Enduring love affair with textiles and fashion goes back 2500 years in the Mediterranean
They were the original Instagram generation.
With a passion for stylish clothes and dressing up for parties, they made sure to record how good they looked so they could share them later with family and friends.
And unsurprisingly these fashion forward people lived in the Mediterranean between 1000-500 BC in what today we know as Italy.
This early Italian love of textiles grew as people started living together in larger settlements and new techniques and trade routes opened up giving the townsfolk access to lots of expensive goods including cloth.
The revelations are in University of Glasgow research published in the journal World Archaeology entitled “From value to desirability: the allure of worldly things”.
The report’s author, Dr Susanna Harris, Lecturer in Archaeology at the University, said: “This interest in wearing and celebrating textiles and love of clothing mirrored the growth of early towns, where people were living closer together and interacting.
“The textiles were desirable because they appealed to the senses through colour and pattern, some textiles were particularly fine and exclusive, demonstrating their owner’s ability to acquire expensive goods.
“I wanted to look at how textiles were part of this change to living in towns and larger settlements. Clothing helped these early townsfolk not only to look good but to fit in to and compete in these new communities”.
“And human nature being what it was on social occasions they wanted to look good and so began a love affair with textiles. Painting and sculptures from the time showcase the clothing and textiles as much as the people in them.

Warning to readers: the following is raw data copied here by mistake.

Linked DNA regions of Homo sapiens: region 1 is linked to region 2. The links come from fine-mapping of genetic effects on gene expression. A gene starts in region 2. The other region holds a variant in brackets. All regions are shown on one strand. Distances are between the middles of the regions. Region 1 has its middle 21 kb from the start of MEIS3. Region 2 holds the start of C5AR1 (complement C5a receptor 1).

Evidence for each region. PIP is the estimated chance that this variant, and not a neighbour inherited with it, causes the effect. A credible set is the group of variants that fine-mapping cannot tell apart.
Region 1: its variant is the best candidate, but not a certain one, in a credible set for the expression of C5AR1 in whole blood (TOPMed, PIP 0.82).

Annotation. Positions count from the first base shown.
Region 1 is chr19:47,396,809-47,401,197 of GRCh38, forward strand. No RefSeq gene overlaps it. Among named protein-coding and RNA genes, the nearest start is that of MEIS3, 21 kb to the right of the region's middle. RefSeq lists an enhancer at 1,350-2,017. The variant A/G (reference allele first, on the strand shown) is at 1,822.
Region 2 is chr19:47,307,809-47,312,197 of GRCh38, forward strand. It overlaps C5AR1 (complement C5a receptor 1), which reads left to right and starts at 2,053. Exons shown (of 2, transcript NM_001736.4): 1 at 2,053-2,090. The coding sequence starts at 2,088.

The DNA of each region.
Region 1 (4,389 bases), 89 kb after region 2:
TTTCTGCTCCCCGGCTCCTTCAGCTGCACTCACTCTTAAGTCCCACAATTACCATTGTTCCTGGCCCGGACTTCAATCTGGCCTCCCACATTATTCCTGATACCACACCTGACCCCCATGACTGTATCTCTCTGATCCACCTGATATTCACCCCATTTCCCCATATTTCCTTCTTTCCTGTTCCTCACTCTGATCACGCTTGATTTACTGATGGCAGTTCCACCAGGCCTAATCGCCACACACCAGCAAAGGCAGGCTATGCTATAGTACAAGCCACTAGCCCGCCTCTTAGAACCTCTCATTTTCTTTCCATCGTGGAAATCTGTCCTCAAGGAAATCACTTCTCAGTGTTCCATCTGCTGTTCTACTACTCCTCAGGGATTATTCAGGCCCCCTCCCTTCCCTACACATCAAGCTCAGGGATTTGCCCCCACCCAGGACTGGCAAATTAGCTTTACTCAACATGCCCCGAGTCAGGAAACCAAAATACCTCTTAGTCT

“I suppose they were capturing a time when these people were dressed up at a wonderful social event much like many of us do in our social media posts today when we are on a night out with our family and friends.”
These early towns had social gatherings or communal dining banquets called symposiums, which were parties where men and woman gathered to drink, eat and dance together.
And the images of these stellar parties also showcased the beautiful and elaborate clothing wore to these events, which were captured on tomb paintings, scenes on pottery like vessels or plates, mirrors and sculptures.
But the venue for these banquets wasn’t left out in this fashionable gathering. It too was dressed up and draped in beautiful rich textiles and showcased in the early imagery.
These fabrics were in rich colours like greens, blues, purples, reds and whites, some were so fine they were nearly translucent.
Dr Harris said: “The women at that time wore long draped textile tunics that were often edged with elaborate decoration while men had tunics with mantles or cloaks which had decorative edges. The clothing worn was made in rich and vibrant fabrics.”
“The people living in this area much like us today liked to go out and enjoy themselves or spending time with family and friends. And like today’s generation they wanted to capture how good they looked in the clothes they were wearing.”
“This was the first generation of this era to do this in paintings and sculpture before that it was very simple. At this time it became about showcasing the textile clothing and people in them.”
“I was able to look at magnificent images which are housed in museums around the world which show these early urban dwellers on a night out draped in beautiful rich fabrics, reclining on long banquet beds which again were covered in very elaborate textiles.
“It was all about the textile clothing giving them a sense of place and sense of themselves.”
Here are two images of artefacts which Dr Harris looked at as part of her research:-
Title: “Couple reclining, ceramic burial sarcophagus, Cerveteri, Italy 520-510 BC. The Louvre”
Author: Ecelan - Own work
License: CC BY 2.5
Title: “Man and children, wall painting, Tomb of the Augurs, Tarquinia, Italy”
Author/License: This work is public domain in its country of origin (United States public domain tag) and is published on Wikimedia Commons
First published: 24 January 2018